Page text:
Jollyon had the additional role as British Liaison Officer, a task well suited to his natural charm and gift for friendship. There was only one minor setback when he made the Turkish brigade commander cross a river to meet him as he did not want to ruin his bespoke pair of Lobb shoes.

At the age of 30, Jollyon realised that commanding the Battalion was not within his reach, not helped by his tendency to bawl out senior officers with whom he had a disagreement, usually over something which affected the Guardsmen’s welfare, with his customary refrain, ‘now look here, buster’. Given his love of speed and ability to fly by the seat of his pants, it was only natural that Jollyon should apply to join the Army Air Corps. His final test at Middle Wallop was to fly blindfolded for 20 minutes and then, unmasked, tell the instructor exactly where they were. By sheer chance, He ended up within half a kilometre of a friend’s house and told the instructor his exact position.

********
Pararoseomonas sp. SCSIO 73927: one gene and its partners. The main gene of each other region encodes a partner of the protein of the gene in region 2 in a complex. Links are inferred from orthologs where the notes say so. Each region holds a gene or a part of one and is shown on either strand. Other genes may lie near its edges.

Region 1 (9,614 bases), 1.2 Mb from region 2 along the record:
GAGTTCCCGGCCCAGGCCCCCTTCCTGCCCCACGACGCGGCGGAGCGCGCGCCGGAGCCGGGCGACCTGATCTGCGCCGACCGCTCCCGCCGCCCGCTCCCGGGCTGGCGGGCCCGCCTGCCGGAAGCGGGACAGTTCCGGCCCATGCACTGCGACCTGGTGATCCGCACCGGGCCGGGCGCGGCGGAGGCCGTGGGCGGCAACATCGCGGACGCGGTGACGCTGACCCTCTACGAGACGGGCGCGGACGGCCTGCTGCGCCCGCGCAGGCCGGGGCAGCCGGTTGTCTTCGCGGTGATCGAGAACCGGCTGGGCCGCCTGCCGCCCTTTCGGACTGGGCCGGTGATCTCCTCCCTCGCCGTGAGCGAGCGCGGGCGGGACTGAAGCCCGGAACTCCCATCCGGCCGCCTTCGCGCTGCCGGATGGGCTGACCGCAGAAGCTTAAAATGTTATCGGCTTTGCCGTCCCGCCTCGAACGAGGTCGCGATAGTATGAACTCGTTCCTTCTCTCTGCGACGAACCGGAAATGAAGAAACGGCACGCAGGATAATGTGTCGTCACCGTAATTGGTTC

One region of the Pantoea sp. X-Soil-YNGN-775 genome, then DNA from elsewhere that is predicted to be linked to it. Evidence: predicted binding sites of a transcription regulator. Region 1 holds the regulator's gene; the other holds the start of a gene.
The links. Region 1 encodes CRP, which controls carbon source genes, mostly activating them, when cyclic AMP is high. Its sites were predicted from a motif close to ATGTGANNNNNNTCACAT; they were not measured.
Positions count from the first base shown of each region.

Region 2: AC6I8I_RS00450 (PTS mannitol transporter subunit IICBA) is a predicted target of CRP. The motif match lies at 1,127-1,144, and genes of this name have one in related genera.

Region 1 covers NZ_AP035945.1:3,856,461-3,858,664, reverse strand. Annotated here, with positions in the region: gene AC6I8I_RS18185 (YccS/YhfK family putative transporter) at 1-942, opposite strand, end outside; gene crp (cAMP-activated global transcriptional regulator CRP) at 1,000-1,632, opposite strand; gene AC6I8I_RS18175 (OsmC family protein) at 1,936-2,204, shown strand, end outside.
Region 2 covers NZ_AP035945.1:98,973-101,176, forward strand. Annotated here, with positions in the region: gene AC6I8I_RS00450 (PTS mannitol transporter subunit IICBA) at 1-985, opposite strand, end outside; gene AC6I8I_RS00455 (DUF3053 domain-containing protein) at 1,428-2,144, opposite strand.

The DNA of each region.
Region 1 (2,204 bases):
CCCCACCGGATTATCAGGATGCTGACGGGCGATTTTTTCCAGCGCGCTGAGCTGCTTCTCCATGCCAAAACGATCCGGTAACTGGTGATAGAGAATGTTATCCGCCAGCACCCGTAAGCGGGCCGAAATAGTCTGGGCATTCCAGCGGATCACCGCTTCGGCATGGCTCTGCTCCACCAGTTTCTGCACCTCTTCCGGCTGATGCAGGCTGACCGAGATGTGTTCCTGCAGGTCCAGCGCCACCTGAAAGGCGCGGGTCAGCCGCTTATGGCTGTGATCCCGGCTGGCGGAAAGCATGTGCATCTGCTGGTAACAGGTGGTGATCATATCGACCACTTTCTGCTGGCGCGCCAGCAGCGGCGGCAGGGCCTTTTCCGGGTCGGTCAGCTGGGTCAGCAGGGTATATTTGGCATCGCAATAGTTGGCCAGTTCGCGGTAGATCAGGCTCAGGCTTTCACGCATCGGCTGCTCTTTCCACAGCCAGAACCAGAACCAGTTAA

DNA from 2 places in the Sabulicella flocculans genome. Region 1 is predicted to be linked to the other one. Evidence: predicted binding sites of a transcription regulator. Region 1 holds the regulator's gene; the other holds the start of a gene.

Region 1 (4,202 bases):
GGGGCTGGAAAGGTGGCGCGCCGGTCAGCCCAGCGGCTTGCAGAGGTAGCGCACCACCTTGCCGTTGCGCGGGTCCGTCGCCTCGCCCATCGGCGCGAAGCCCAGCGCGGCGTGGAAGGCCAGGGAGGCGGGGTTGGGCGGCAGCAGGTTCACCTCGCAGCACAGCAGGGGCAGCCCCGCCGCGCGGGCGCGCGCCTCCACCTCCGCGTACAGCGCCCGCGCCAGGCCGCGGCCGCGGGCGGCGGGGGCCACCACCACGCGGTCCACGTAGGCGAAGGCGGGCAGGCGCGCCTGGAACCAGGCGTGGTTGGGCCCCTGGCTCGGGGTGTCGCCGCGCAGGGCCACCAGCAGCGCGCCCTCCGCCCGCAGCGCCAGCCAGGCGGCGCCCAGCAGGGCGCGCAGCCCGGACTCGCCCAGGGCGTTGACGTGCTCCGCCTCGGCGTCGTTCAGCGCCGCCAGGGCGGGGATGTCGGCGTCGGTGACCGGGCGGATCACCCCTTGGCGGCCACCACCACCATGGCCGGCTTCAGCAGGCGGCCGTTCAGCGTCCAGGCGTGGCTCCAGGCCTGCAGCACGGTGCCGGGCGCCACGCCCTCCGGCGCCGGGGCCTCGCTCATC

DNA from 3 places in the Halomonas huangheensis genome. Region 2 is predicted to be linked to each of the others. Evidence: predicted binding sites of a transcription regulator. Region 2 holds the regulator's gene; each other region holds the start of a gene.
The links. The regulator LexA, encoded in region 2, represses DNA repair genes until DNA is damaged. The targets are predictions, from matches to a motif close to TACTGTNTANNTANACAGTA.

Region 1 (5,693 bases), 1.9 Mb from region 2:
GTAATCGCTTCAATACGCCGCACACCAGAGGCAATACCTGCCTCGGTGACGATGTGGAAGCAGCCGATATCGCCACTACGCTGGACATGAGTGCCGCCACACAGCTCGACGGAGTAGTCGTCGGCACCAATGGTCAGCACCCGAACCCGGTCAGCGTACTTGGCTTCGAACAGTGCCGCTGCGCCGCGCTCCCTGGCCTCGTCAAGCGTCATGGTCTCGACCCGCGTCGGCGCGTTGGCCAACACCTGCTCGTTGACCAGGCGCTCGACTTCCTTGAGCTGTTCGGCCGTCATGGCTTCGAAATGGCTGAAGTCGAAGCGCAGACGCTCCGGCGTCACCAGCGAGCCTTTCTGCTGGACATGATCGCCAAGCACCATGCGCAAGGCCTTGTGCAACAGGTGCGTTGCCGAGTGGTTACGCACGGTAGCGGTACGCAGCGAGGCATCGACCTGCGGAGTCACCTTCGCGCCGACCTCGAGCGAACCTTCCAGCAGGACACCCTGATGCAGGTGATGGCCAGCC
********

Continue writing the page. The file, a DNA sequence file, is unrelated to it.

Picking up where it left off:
Fortune continued to shine brightly on Jollyon with his first posting to command the 16th/5th Lancers Air Squadron in Germany. It was a happy period of his life. A Welsh Guards friend rang Jollyon one day, only to be told by the Air Squadron Sergeant Major that he was unavailable. ‘Ah, he must be flying’, remarked the friend to which the response was, ‘no sir, Major Coombs is away skiing, he doesn’t fly in the winter’. The Commanding Officer, Nick Vivian, was an old friend from Cyprus and eventually persuaded Jollyon to transfer to the Regiment, first commanding a squadron and then the Gunnery School at Lulworth in Dorset. Jollyon was always much in demand for shooting weekends as he remained to the end a very fine shot. His game book made for good reading: ‘20 partridges with 20 shots on one drive in Northumberland; 25 grouse with 27 shots in Aberdeen; 30 pheasants in 30 shots in Hampshire’.